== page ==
A reporter called yesterday for a retrospective on my forecast of a year ago. I groaned, thinking the headline would be “Gotcha!” Be the actual quotes he had weren’t so bad. Apparently I said that we had overbuilt housing and that it would take a couple of years at least to work off the excess supply. Boy, that sounds right.
Confirming that is an interesting article from the Wall Street Journal’s Real Time Economics which says in 2005 there was a burst of stories about a housing bubble. Here’s their chart, based on 50 major daily newspapers and how often stories refer to a housing or real estate bubble. (Hat tip to Arnold Kling at EconLog.)
By the way, the peak month for housing starts was January 2006, so the bubble stories in the press really gave you some lead time. In the fall of 2005 I was titling my economic outlook speeches, “Bubble Trouble?”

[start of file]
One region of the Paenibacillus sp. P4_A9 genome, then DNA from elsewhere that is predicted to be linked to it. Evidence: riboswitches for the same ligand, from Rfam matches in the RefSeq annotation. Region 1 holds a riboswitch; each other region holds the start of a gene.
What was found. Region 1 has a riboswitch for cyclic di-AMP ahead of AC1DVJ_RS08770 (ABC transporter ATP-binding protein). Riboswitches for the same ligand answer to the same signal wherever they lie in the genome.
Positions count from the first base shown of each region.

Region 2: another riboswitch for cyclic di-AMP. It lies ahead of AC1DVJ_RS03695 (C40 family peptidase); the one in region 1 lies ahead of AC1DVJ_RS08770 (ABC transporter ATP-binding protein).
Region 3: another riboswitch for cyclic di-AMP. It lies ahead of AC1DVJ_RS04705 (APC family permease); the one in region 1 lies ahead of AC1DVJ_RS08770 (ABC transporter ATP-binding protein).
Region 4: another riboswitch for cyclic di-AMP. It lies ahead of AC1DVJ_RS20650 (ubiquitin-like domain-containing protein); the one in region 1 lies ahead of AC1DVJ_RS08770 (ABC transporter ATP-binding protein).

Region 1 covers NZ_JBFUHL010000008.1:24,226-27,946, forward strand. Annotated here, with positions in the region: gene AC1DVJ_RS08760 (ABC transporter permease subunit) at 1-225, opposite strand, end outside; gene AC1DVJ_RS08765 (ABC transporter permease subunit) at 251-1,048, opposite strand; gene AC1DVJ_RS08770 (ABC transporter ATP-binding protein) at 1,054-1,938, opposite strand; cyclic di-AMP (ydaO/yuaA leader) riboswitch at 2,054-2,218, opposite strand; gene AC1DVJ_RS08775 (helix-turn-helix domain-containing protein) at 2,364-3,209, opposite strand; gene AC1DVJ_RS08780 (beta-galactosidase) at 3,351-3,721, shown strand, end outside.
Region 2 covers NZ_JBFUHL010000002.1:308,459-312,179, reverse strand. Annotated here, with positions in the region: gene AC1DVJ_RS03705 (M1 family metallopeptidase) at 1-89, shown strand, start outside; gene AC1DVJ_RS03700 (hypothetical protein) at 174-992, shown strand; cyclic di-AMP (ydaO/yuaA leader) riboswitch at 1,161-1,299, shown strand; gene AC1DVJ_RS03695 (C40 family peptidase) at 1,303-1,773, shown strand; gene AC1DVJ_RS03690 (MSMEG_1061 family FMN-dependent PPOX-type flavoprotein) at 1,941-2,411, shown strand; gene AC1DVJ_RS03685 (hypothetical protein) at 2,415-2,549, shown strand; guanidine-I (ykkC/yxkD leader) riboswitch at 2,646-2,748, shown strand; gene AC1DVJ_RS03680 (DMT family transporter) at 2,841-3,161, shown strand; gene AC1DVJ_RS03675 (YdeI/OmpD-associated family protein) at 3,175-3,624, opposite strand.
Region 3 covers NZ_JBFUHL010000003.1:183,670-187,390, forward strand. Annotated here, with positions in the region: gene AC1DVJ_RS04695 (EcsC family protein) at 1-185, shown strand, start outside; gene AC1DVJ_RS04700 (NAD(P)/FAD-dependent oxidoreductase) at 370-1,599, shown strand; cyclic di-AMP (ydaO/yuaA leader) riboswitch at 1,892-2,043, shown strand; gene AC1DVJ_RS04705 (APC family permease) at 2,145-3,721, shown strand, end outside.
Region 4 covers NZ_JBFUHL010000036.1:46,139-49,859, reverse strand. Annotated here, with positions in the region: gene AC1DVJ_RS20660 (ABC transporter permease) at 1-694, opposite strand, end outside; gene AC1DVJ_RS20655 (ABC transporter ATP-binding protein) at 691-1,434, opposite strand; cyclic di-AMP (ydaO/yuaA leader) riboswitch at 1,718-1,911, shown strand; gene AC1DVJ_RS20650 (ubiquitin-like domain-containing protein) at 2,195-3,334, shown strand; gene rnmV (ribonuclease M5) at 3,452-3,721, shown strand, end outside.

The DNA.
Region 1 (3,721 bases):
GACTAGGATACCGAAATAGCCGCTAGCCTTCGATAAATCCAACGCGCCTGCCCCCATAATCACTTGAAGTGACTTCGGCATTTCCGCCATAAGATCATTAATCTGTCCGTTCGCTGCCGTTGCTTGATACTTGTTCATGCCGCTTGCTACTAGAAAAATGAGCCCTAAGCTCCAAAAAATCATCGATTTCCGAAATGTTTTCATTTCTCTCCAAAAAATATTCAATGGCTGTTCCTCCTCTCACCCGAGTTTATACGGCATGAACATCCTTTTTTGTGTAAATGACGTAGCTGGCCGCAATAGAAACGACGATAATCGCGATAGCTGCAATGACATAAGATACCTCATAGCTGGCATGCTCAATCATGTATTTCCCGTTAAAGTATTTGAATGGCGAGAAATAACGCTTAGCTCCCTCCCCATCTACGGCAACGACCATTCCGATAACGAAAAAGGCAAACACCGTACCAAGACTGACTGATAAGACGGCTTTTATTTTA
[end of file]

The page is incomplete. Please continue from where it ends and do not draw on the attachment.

The other quote the reporter cited was my statement that there was one chance in four of a recession in the coming year. OK, I wished I had said there would definitely be a recession, but here’s what I added to that one chance in four remark:
“If you heard that there was one chance in four of your building catching fire, you’d work out evacuation plans and you’d buy insurance. Well, one chance in four of a recession means you should develop a contingency plan for an economic downturn.”
I feel good about having said that. So here’s the takeaway for business leaders: It’s hard for us to get all the details right, but when we economists say there’s a bubble, get worried. When we tell you it’s time for some contingency planning, get to it.